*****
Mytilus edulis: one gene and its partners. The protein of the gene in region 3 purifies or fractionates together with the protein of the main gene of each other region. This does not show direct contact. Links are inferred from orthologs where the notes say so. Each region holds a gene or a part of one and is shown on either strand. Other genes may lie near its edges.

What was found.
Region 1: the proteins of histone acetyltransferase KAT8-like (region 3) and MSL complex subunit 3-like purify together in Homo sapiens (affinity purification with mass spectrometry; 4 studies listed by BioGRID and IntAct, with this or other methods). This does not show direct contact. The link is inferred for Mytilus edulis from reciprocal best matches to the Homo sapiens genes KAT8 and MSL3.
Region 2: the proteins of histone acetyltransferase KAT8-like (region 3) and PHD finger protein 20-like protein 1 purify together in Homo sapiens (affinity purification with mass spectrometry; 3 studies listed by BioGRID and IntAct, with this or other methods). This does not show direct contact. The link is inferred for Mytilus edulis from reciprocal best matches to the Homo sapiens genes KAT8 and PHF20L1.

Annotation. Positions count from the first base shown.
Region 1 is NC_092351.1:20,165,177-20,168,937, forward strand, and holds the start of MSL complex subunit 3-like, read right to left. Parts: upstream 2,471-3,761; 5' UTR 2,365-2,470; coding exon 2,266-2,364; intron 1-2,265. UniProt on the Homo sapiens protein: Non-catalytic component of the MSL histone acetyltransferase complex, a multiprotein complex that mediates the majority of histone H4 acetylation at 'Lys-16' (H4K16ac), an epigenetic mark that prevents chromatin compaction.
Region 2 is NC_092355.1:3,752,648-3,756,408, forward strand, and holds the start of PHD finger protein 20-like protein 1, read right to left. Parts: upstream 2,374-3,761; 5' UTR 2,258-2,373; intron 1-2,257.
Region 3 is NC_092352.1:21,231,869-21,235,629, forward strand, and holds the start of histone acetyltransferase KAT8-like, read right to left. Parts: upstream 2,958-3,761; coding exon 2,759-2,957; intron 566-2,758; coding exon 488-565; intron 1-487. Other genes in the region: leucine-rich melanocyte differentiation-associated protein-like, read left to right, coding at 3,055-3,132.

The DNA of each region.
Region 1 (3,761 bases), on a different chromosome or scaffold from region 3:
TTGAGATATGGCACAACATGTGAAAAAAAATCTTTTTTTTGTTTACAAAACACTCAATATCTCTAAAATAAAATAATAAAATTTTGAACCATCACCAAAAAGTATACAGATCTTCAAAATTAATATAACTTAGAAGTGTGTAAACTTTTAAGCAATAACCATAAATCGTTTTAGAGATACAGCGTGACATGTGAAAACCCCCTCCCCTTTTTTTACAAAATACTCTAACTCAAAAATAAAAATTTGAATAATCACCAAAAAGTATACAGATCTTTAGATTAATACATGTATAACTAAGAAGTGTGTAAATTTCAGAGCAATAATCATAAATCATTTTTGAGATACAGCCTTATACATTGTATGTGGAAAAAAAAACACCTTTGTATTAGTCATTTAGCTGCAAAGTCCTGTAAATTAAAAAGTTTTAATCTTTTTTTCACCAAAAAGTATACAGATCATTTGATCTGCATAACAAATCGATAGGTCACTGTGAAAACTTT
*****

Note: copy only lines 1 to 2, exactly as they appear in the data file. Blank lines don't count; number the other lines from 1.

Mytilus edulis: one gene and its partners. The protein of the gene in region 3 purifies or fractionates together with the protein of the main gene of each other region. This does not show direct contact. Links are inferred from orthologs where the notes say so. Each region holds a gene or a part of one and is shown on either strand. Other genes may lie near its edges.

What was found.